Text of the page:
She survived Wolfhunter. Not everyone did. The west wall, the one I keep in shadow, has other photos. That view of Stillhouse Lake reminds me that people died there as part of my ex-husband’s plot. The apparently peaceful photo of a cemetery is really a photo of Melvin Royal’s cheap, anonymously numbered tombstone in the far distance; it reminds me he’s dead and gone. I need to remember my failures as much as my successes; they teach me to think harder about the risks I’m taking. Because not all those risks are mine. I know it’s wrong to keep score but it’s the only way I can make sense of things these days. Out of habit, the first thing I do at my desk is check on my ever-present internet trolls. I have a list, and I run the searches to see what they’re posting.
Lately things have died down a little—other outrages for them to scream about, other people for them to torment, guilty or not. But as the ex-wife of serial killer Melvin Royal, I will never be off that list of easy targets to hit, and sure enough, I see one of my most persistent trolls is back agitating for a reinvestigation of my “involvement” in Melvin’s crimes. Being married to a serial killer is, in a lot of people’s eyes, proof enough that there must be something very wrong with me. But this guy isn’t about justice. He just likes hurting people . but at a distance, from safely behind his computer. Nothing new here. I check work emails. I have a few boring background checks to do, but that can wait until later. The investigative company I work for—mostly remotely—does a fair amount of standard corporate busywork, vetting potential executives for high-profile positions.
It’s still surprising to me how many of those turn out bad in the end. It’s almost like rising to the highest levels of power comes with a side order of sociopathy—who could have seen that coming? And if they have enough money and power, they rarely have to face any meaningful retribution for the lives they’ve ruined. I’m not neutral on the subject. When my phone buzzes ten minutes later, it sends my pulse racing so fast I feel it in my temples. Immediate panic reaction, just like waking up from the dream earlier. I immediately think of the people I love, and who could be calling at this hour . and why. Caller ID shows it’s my best friend from Stillhouse Lake, Kezia Claremont. She’s a police detective, one of just two that the tiny town of Norton employs. “Kez?” I blurt out the second I have the phone to my ear.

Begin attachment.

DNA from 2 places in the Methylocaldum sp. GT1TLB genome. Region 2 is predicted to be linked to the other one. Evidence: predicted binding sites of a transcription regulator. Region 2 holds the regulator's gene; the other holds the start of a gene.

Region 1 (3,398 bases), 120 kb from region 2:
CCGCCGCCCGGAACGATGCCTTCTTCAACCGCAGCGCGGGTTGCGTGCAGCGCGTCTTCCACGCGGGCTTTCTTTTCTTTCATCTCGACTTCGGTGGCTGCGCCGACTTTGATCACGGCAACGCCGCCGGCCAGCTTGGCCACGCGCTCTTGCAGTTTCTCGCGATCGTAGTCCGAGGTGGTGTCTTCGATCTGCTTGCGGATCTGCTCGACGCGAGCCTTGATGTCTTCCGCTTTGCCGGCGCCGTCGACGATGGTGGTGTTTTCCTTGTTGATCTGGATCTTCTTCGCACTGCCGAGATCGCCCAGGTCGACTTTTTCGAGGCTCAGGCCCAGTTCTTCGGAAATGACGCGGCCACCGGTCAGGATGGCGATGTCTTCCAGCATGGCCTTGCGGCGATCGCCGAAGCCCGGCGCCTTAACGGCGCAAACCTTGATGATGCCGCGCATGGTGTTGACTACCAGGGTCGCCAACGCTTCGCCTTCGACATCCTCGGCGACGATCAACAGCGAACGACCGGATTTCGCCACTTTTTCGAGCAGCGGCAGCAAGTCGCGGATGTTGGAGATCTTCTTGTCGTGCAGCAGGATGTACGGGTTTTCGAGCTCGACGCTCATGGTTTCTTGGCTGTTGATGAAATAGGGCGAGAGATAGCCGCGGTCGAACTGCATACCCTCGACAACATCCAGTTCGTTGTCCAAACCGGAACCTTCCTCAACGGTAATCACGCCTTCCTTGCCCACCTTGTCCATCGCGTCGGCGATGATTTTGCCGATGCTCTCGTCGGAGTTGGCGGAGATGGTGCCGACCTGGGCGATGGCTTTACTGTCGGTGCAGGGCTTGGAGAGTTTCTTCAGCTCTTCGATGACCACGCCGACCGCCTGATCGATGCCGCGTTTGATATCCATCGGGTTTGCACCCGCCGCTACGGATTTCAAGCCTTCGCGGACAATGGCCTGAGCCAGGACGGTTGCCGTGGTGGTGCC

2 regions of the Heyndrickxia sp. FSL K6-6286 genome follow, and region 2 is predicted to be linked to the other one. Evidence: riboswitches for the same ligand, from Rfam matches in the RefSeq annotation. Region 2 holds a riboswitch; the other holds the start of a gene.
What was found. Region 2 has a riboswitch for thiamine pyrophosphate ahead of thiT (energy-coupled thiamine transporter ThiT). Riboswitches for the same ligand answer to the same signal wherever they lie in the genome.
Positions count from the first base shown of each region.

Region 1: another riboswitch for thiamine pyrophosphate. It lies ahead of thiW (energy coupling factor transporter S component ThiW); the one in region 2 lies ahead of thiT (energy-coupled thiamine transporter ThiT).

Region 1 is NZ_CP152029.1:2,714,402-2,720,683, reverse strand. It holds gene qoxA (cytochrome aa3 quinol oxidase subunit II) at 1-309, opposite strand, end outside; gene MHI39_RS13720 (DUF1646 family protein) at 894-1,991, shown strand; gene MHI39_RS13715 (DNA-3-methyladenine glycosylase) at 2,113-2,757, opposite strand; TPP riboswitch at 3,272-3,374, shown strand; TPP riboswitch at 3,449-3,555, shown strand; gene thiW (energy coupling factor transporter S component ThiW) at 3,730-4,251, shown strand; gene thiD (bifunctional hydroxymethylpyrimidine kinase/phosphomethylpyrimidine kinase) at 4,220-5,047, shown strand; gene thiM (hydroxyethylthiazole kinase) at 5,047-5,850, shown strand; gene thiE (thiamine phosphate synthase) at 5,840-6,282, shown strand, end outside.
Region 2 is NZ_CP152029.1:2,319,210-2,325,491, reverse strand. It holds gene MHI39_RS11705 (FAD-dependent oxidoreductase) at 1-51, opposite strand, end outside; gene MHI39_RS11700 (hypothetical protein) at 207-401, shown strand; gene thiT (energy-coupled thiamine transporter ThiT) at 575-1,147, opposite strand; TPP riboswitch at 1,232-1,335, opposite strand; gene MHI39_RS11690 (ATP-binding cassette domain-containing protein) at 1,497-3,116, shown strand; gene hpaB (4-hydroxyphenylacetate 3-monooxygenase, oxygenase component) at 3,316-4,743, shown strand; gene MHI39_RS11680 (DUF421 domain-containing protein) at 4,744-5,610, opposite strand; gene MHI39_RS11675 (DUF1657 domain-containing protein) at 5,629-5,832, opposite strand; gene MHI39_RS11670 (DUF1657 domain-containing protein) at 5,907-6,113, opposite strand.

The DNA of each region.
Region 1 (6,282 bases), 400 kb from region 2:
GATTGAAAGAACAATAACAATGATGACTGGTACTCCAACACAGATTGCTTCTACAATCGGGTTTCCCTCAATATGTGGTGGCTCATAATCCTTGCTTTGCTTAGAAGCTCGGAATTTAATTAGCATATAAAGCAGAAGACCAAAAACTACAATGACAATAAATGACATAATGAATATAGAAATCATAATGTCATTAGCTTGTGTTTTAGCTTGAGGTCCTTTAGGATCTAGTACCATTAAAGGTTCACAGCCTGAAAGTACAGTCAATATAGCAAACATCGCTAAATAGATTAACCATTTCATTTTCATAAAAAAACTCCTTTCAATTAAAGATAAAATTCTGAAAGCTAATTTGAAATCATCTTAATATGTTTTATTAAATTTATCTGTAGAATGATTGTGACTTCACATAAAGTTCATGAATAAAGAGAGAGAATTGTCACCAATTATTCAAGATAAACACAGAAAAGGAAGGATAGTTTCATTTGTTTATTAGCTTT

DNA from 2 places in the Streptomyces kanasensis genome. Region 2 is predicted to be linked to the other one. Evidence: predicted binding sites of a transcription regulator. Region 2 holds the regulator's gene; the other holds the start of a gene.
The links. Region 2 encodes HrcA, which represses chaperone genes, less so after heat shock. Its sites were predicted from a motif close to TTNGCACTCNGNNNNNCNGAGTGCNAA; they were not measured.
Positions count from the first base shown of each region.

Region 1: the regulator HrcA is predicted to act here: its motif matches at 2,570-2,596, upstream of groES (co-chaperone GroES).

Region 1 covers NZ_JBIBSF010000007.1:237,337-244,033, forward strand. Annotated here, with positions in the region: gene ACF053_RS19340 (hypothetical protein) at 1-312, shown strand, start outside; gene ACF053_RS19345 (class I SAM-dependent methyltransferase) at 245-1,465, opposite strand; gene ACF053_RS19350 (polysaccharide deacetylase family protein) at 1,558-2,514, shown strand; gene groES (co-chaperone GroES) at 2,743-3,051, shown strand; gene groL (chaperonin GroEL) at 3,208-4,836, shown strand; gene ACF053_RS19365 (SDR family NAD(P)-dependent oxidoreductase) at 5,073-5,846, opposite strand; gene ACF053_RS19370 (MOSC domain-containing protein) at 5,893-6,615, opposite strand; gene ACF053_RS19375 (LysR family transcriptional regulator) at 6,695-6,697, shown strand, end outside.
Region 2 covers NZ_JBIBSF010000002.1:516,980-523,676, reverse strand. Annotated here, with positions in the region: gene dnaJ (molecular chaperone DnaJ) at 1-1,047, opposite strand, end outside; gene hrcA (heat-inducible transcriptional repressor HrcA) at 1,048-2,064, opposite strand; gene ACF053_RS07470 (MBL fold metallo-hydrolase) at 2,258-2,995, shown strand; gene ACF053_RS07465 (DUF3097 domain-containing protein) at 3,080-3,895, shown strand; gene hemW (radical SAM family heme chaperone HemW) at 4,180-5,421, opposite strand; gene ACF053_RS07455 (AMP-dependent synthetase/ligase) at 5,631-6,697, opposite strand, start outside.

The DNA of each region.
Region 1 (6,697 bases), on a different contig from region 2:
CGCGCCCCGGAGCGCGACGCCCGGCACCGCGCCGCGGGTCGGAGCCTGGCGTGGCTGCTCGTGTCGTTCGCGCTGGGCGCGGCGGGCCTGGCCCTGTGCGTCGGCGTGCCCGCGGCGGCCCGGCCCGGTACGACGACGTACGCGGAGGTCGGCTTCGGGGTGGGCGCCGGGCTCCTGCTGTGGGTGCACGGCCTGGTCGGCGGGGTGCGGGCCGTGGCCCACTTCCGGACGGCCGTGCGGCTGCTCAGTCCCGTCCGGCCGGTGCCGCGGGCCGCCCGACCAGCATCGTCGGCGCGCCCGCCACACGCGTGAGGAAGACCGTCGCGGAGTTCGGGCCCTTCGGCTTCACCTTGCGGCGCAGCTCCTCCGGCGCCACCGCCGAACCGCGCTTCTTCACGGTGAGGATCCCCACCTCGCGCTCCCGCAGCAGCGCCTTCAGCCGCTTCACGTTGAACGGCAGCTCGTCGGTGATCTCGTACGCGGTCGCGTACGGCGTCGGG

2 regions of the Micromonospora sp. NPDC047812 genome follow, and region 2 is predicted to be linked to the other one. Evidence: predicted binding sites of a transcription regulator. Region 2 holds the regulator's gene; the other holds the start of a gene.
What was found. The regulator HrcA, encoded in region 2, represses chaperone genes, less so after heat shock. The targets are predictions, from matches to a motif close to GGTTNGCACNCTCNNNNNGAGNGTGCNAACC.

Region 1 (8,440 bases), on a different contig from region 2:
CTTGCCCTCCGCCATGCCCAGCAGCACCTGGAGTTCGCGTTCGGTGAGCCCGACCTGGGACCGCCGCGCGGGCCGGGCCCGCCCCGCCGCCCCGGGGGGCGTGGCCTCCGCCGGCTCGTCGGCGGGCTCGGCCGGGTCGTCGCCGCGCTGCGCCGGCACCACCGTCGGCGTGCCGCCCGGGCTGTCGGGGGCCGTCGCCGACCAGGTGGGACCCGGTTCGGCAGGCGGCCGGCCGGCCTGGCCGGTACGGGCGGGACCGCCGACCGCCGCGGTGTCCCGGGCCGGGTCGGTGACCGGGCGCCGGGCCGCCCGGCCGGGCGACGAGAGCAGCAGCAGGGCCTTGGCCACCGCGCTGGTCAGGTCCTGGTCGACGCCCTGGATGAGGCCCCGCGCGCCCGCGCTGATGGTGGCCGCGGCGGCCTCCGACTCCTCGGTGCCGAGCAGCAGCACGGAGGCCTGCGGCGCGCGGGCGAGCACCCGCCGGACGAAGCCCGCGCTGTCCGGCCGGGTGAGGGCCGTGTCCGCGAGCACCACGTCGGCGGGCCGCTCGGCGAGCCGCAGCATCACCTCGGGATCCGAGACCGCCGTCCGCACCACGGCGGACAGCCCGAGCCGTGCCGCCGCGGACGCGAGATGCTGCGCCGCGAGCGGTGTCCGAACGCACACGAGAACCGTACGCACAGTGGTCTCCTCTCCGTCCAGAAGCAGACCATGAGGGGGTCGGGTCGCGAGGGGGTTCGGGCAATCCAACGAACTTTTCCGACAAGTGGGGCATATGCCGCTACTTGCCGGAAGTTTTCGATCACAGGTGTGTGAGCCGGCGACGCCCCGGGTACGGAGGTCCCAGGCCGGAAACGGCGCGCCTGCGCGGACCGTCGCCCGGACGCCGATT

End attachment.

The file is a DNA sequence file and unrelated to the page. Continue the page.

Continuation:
“What’s wrong? Is it your dad?” “Nothing like that,” she says. “Sorry. Did I wake you?” I swallow the panic and manage a hollow laugh. “Not remotely. I’ve been up the better part of an hour already. Bad dreams and a kid who doesn’t believe in curfew.” “I had a feeling you’d be awake,” she says. There’s no humor in her voice; I don’t think I’ve heard her this grim in quite a while. “I caught a case. Now I’m out here in the middle of goddamn nowhere in the dark and it’s just .
it’s bad.” Kez has rarely shown me soft spots or vulnerabilities. It worries me to hear a tremble in her voice. “What’s going on?” I lean my elbows on the desk, lean into the conversation. I hear her take in a deep breath on the other end. “First glance, it seemed nothing much. Accident, most likely. But not anymore.” She doesn’t want to tell me. I feel that tug on the hair at the back of my neck again, and a cold chill comes with it.
“Prester isn’t there?” Detective Prester is her partner, a good man, steady, with the eternal eyes of a cop who’s seen it all. Twenty-five years her senior at least. “No,” she says. “I’m trying to let him rest; the old man hasn’t been looking too well lately. It’s just me and a coroner out here. And a pretty useless sheriff’s deputy.” “You need some company?” “I can’t ask you to do that.” “You didn’t ask,” I tell her. “But I’m on the way.”